A walk in the woods in early spring

I need to specify early spring because we do have four seasons distinctly. And with each passing day, there are nuanced changes, if not the obvious. Last week we still had snow on the ground but yesterday it went up to 18C (64F), very warm for us at this time.

The Pond had melted, but for some reasons I didn’t see any ducks yesterday afternoon. A walk in the forest made up for it. The woods were teeming with life, birds chirping and Canada geese honking to mark their territory. Here are some of my sightings. Can you ID them all?

What is that in the lower right? Yes, you guessed it… a porcupine up on a tree. This is not the first time I see a ball of a porcupine high on a tree branch. A natural ‘Do Not Disturb’ notice… as if saying, ‘just let me sleep it off.’

But here’s the highlight. I was walking in the woods when a few geese flew by flapping wildly and then I saw something not exactly like a Canada goose but… an owl, a Great Horned Owl, landing on the familiar owl’s nest high up on an old tree cavity, that same spot where generations of owls had nested to breed but had been abandoned in the past few years:

The air b&b is being occupied once again! Papa Owl checking to see the home is secure for Mama and her babies. Then he noticed me, and quickly gave me a nasty stare: ‘Whatcha looking at?’

And then he flew right at me. In a split second, I decided to just stand there and watch instead of raising my camera to capture the owl in flight coming directly at me. I wouldn’t have time to frame and adjust my camera anyway. I was too stunned and didn’t want to lose the chance of seeing a Great Horned Owl heading straight at me wing spreading 4 feet wide.

So, no photo for what could have been a marvellous shot if I’d the time and the autofocus of my camera had worked fast enough. No visual to share, but the picture in my mind is indelible.

Good that Papa Owl wasn’t aggressive. He glided past me, yes, brushed past, just flew by a couple of feet beside me and then up a tree. From there he stayed on a branch to watch his home… as he always has, a loyal sentinel.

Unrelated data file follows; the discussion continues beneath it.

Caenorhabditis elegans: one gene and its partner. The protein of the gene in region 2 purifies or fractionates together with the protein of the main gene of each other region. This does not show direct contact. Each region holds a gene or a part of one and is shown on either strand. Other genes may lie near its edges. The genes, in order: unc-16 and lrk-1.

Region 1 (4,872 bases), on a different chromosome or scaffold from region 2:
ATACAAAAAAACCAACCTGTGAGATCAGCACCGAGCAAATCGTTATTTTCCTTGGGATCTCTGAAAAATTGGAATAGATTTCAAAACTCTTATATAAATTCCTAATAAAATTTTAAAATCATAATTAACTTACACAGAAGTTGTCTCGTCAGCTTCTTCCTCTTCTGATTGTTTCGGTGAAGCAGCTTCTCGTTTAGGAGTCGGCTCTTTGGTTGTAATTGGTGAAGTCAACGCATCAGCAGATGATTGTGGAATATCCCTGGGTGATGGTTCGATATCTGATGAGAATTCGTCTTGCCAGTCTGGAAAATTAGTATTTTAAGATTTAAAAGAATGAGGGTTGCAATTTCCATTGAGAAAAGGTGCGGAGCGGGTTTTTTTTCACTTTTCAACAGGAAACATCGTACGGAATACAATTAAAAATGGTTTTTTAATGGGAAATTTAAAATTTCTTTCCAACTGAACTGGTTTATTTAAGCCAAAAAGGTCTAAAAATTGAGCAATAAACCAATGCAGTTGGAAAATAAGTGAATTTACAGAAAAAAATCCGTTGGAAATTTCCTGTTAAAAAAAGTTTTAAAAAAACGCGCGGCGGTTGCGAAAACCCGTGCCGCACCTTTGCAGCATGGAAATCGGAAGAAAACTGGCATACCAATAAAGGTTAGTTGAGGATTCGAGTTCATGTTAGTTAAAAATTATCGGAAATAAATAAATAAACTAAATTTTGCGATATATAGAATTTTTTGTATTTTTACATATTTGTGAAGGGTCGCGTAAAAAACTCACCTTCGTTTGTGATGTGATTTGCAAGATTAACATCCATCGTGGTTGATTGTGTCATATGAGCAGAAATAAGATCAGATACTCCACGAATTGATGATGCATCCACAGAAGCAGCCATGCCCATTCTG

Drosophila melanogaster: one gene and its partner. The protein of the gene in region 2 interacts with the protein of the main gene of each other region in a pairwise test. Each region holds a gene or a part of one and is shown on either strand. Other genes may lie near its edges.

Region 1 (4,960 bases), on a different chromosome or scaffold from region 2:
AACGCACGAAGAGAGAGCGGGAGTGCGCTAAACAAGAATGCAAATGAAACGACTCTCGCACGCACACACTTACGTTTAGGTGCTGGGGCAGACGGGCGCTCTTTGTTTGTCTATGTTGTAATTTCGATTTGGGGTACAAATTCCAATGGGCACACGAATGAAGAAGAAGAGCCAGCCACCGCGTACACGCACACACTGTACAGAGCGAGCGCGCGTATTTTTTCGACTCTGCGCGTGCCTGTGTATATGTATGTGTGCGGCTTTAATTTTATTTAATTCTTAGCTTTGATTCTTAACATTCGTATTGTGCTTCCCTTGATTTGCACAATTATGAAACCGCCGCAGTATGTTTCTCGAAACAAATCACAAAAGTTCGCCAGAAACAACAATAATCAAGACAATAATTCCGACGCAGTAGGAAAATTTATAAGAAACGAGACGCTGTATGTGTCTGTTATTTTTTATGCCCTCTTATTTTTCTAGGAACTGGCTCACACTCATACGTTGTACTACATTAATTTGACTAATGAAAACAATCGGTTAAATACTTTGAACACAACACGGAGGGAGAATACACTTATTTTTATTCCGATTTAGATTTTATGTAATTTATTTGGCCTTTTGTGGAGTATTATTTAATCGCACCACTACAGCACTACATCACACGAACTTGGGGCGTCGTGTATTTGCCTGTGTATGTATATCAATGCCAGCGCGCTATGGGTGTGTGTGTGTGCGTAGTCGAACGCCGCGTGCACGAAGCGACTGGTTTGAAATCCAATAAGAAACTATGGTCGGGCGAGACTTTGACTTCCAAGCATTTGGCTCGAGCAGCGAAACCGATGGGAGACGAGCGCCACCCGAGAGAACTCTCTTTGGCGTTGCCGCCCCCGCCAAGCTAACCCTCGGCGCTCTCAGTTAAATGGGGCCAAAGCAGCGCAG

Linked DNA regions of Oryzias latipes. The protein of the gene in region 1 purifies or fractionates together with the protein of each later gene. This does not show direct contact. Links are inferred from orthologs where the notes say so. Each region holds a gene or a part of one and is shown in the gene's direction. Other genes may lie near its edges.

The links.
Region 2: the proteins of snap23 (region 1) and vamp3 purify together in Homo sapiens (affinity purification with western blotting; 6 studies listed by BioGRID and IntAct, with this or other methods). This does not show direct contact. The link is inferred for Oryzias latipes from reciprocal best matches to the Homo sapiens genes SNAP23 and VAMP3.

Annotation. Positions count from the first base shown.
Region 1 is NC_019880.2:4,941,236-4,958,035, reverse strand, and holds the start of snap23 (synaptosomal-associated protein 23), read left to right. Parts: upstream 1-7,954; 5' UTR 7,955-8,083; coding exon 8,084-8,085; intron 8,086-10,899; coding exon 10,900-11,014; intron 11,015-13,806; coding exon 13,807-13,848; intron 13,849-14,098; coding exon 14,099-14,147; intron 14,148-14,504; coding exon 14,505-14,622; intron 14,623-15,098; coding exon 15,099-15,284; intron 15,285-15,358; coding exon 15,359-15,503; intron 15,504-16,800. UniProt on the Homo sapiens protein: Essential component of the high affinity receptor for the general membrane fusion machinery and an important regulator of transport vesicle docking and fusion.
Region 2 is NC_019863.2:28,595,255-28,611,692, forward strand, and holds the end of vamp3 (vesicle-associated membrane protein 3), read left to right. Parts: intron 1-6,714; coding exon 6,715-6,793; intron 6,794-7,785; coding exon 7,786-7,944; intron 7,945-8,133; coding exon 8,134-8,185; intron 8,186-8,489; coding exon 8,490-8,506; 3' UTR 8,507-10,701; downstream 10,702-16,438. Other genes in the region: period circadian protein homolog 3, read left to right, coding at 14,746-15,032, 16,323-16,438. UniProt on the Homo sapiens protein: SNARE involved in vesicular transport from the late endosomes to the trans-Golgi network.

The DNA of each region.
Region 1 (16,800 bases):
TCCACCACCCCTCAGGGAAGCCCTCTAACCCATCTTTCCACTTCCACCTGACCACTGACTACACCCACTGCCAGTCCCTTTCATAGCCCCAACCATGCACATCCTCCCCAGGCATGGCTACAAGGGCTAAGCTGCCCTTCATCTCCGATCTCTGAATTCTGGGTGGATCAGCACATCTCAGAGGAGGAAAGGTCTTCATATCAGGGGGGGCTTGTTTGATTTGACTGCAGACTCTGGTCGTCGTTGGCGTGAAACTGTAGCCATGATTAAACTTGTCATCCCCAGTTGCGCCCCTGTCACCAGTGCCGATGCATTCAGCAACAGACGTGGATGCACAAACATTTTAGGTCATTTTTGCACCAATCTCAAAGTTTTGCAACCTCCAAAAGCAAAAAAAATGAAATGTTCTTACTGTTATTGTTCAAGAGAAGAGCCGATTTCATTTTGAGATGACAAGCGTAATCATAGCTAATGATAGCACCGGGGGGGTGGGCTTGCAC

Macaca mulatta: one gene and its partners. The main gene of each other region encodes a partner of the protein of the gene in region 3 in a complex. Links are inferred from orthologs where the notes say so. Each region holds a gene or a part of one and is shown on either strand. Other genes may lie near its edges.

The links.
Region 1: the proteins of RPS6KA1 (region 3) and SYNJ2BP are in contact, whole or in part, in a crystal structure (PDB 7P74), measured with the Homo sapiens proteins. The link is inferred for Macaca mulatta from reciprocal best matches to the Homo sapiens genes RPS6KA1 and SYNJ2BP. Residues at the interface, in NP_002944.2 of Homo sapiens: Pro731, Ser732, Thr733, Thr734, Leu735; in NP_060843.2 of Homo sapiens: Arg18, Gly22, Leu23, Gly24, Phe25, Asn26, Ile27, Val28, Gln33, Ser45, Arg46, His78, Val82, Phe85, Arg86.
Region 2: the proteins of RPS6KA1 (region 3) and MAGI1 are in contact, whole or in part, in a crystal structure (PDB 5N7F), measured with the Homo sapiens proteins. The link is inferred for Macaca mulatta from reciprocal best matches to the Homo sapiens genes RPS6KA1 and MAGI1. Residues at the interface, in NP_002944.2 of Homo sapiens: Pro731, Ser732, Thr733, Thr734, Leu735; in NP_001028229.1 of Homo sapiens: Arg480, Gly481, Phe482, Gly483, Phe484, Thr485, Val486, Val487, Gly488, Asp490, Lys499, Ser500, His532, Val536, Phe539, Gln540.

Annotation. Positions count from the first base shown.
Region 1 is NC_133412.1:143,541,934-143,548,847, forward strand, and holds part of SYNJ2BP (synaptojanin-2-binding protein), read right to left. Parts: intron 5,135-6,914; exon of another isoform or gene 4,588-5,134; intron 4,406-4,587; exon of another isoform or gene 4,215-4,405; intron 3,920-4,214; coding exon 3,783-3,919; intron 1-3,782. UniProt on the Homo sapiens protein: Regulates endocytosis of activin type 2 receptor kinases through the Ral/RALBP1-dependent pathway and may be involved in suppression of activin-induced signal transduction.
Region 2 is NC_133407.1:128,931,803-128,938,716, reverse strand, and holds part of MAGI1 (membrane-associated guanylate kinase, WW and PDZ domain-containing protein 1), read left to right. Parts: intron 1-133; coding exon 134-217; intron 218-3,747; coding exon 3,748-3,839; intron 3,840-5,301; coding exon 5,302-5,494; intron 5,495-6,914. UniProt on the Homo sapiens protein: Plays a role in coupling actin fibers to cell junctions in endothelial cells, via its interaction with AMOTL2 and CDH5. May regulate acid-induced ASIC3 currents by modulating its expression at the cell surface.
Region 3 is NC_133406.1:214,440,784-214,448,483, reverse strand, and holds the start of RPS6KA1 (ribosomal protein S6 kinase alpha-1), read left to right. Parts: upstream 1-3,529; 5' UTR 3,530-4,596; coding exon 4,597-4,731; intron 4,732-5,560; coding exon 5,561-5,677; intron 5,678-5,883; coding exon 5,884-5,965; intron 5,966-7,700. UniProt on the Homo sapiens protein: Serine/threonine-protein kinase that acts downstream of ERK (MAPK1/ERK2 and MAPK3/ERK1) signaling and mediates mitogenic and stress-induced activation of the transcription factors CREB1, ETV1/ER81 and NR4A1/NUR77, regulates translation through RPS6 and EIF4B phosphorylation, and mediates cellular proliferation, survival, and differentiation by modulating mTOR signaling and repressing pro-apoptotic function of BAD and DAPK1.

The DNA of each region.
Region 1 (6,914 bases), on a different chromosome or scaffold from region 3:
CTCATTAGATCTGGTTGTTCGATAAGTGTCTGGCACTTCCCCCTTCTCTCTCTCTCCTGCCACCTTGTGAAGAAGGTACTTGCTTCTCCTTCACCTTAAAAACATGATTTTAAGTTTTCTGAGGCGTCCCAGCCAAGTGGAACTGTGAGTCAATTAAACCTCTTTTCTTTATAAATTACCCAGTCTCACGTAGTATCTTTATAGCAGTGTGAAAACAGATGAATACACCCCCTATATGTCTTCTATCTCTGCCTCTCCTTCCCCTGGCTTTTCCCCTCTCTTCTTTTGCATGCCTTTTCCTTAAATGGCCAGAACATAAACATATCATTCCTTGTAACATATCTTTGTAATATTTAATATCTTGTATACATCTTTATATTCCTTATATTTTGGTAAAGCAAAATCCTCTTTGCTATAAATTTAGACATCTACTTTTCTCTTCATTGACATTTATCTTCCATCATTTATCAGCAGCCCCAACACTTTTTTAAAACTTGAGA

Anything can happen during a walk in the woods. This time it’s bringing me back to the very basic of seeing, just with my naked eye, and store the solitary experience in a personal vault devoid of any digital or hard copy… so, no need to declutter in the future.


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If she’s not birding by the Pond, Arti’s likely watching a movie, reading, or writing a review. Creator of Ripple Effects, bylines in Asian American Press, Vague Visages, Curator Magazine.

16 thoughts on “A walk in the woods in early spring”

  1. What an unbelievably magical experience with the owl. I think I would have been terrified he would attack me! I’m not sure I could have stood still! There is something about a photograph of the mind that is indelible. (Your other photos are pretty darned fantastic, too!)


  2. Thanks for this most wonderful stroll through nature and for the pictorial share. Lovely! I’m glad you experienced PapaOwl in flight, experiences are just for the eye to capture and store for memory.

    Liked by 1 person

  3. 18C is mad! It is about 11 here at the moment. I have never seen an owl in the wild before. The camouflage is amazing, what a well spotted photo opportunity. Yesterday I saw a solitary heron by the river. They are trying to reintroduce more wildlife to our nature areas but still few and far between.


    1. You know, Denise, our provincial bird is the Great Horned Owl. Not that it’s easily seen. People still get excited when spotting one, as I do. We have the Great Blue Heron here. Wonder if it’s the same kind as you have there. As for the weather, it’s temperamental. We can get snow even in May/June. Anyway, I’ve learned to enjoy whatever I get. 😉


  4. Your experience with the owl certainly was memorable. Annie Dillard talks about the difference between walking with a camera and going without, and there’s no question that some experiences don’t require a camera be remembered. I will say that I found the porcupine photo just as entrancing. I’ve never seen one of those creatures, and I had no idea they could take to the trees. If I ever have the chance to see one, it would be as wonderful as seeing an owl!

    Liked by 1 person

    1. Some years ago I saw one in the winter and it was going around in circle in the snow, apparently lost. That’s was quite a sight. But I wouldn’t want to have a close encounter with a porcupine though. Watching from afar is fine with me.

      Liked by 1 person

  5. What a delight to hear all the sounds and sights of life returning. Not that there was no life during your winter… but much quieter. Very cool that the nest is occupied and that Papa Owl waved a hello to you.


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